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Ecclesiastes 7:1  (King James Version)
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<< Ecclesiastes 6:12   Ecclesiastes 7:2 >>


Ecclesiastes 7:1-4

By asking God for help regarding its reality, Moses makes a vital statement about preparing for death: “So teach us to number our days, that we may gain a heart of wisdom” (Psalm 90:12). The phrase, “number our days,” suggests that we put our use of time in order. Death and its reality play an important role in Christian life, for God fully intends that it have an overall positive effect on the lives of His children. Everybody dies. It cannot be avoided, but not everybody prepares for death.

Martin Luther also made an insightful observation on preparing for death: “It is good for us to invite death into our presence when it is still at a distance and not on the move.” The time to learn about rock climbing is not when hanging from the edge of a precipice but well before starting up the side of the cliff. It seems, though, that many do most things on the spur of the moment, a practice that is not good, especially concerning something like death that absolutely no one escapes.

God gives some insight and counsel in Ecclesiastes 7:3-4. Death, He says, is good for the heart. The heart beats at our core. Attending one good funeral can shape a person's worldview more positively than a whole year's worth of parties. Verse 3 may be better understood if translated as, “By sadness, the heart is made better. His point is aimed at the soundness of the heart, which results from the honest thoughtfulness that sorrow causes a person to engage in. God is saying that sorrow tends to make us better people.

A specific and important sorrow is one Paul names in II Corinthians 7:8-11. In this brief passage, he uses “sorry,” “sorrow,” or “sorrowed” seven times. Why is it important? Because godly sorrow produces repentance, a change of mind and conduct.

In Ecclesiastes, Solomon is clearly implying that, because we love to laugh, worldly mirth is attractive on the surface and momentarily focuses our attention. However, in terms of conduct, it frequently leaves an individual essentially unchanged. When this is combined with the godly truths of II Corinthians 7:8-11, it becomes clear that, by God's design, the discipline of sorrow tends to lead to improvement of conduct. Thus, God Himself sometimes afflicts us to produce sorrow in the hope that the pains and their accompanying sorrow make our hearts tender so that we change.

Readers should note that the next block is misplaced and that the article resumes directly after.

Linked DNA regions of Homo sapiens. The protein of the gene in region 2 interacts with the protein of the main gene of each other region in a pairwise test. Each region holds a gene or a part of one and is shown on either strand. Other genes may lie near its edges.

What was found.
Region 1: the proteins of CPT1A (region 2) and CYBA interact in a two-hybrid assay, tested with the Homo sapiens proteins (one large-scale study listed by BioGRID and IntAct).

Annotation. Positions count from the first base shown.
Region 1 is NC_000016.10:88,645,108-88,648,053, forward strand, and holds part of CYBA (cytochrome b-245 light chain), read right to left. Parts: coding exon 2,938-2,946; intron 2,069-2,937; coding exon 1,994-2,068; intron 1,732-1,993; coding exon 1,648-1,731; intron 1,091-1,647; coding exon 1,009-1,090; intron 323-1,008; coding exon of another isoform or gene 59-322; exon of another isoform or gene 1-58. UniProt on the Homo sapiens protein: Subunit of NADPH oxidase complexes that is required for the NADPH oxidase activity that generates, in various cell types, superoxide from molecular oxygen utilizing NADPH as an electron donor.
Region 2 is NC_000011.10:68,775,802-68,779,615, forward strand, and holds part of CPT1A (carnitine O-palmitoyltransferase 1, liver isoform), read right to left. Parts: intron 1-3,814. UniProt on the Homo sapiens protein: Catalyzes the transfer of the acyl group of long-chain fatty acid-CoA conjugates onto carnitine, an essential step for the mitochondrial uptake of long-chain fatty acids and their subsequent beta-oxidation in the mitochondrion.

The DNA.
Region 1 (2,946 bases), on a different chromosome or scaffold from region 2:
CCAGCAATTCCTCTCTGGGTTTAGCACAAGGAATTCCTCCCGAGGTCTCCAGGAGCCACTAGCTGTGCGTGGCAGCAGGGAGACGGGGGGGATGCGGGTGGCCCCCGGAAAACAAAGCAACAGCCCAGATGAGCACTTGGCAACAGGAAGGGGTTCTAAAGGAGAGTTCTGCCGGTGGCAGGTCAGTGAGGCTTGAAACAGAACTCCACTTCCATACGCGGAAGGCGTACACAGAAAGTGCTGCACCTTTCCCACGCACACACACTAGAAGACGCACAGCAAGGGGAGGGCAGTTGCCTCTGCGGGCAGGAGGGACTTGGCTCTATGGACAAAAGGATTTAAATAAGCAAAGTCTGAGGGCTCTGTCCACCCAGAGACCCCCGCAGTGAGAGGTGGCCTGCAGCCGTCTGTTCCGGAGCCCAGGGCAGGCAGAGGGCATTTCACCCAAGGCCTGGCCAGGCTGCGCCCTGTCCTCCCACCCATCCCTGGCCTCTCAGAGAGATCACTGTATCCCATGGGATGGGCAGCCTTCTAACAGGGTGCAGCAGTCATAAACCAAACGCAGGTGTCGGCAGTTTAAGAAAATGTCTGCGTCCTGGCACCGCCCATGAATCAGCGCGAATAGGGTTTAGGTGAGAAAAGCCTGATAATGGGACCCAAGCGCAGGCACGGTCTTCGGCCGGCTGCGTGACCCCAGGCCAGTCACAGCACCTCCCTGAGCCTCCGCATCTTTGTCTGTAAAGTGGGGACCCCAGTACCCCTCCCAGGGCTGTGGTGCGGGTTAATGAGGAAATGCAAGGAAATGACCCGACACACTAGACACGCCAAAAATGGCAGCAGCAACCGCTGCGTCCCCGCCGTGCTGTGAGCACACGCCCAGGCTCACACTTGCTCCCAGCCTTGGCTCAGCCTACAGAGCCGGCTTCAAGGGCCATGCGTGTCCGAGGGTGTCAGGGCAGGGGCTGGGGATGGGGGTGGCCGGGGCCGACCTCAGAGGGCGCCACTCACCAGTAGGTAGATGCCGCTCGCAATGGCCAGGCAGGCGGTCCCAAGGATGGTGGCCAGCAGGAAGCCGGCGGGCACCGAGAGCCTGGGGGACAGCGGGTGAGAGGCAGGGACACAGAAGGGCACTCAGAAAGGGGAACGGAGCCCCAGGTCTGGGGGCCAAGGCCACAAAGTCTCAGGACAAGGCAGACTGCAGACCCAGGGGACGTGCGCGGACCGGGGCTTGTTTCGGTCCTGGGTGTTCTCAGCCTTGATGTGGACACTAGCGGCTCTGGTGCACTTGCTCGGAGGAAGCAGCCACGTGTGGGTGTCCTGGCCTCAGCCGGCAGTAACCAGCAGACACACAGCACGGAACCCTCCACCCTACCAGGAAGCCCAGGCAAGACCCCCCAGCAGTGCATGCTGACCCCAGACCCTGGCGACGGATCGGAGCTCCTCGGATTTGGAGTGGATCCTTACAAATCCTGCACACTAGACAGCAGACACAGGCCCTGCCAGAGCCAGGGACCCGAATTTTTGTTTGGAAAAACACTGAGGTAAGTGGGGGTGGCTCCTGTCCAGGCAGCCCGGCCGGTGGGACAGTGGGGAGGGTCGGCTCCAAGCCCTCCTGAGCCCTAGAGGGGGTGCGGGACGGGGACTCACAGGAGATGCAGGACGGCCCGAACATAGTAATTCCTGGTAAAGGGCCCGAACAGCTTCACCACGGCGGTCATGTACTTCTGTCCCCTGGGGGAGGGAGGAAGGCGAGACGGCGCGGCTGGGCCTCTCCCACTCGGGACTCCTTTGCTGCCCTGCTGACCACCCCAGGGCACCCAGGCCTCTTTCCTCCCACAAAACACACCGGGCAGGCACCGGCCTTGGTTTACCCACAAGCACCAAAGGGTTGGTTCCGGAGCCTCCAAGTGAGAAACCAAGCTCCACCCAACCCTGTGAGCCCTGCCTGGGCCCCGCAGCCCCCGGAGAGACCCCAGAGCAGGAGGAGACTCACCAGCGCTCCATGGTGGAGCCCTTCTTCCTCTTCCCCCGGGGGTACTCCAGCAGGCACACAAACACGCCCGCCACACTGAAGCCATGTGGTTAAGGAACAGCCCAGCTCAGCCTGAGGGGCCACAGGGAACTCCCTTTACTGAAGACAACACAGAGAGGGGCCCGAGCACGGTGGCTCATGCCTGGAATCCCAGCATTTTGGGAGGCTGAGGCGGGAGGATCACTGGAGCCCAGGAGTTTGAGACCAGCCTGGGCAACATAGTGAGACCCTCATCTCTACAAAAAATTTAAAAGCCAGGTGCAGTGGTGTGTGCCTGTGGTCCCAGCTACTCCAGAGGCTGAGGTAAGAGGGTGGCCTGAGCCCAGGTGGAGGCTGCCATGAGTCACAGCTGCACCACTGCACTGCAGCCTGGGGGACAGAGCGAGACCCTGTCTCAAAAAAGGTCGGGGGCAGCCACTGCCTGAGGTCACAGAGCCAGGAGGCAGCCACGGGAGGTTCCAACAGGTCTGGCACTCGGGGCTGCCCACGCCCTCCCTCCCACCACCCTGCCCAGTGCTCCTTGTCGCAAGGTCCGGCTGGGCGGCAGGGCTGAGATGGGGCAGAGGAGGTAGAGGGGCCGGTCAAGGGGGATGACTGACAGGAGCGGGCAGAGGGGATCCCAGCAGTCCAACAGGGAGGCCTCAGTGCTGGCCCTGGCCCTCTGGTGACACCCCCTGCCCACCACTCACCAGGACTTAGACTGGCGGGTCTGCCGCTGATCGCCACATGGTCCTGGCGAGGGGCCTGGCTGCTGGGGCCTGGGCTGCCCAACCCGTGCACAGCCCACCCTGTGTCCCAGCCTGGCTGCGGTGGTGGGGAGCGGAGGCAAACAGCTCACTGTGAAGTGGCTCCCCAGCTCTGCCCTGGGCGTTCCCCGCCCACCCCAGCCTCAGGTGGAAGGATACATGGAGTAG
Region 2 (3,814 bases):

The result of a parent disciplining a child in a timely manner and in appropriate measure is a good illustration. Is not some measure of pain and its accompanying sorrow inflicted? Proverbs frequently tells us to spank our children. Why? Is not it to produce the sorrow of separation from one who is loved to accomplish a change in attitude and behavior?

God is saying through Solomon, then, that sorrow—in a morally and ethically beneficial way in which laughter cannot—penetrates and influences the heart, the very center of our being and from which conduct flows. So important is godly sorrow that II Corinthians 7:10 states, “For godly sorrow produces repentance leading to salvation, not to be regretted; but the sorrow of the world produces death.”

John W. Ritenbaugh
Ecclesiastes and Christian Living (Part Eight): Death



Ecclesiastes 7:1

Why is the day of death better? At birth, a person is largely a blank slate - his reputation is nothing (apart from his connection with Mom and Dad), so his name is little more than a mere label. However, at his death he has built either a good reputation or a bad one.

David F. Maas
What's in a Name Anyway?



Ecclesiastes 7:1-4

If we believe these verses, we must accept that death must have its "better" points. We are all well aware of the reasons why we think of death as a negative thing, but how can we think of such an event and condition as positive?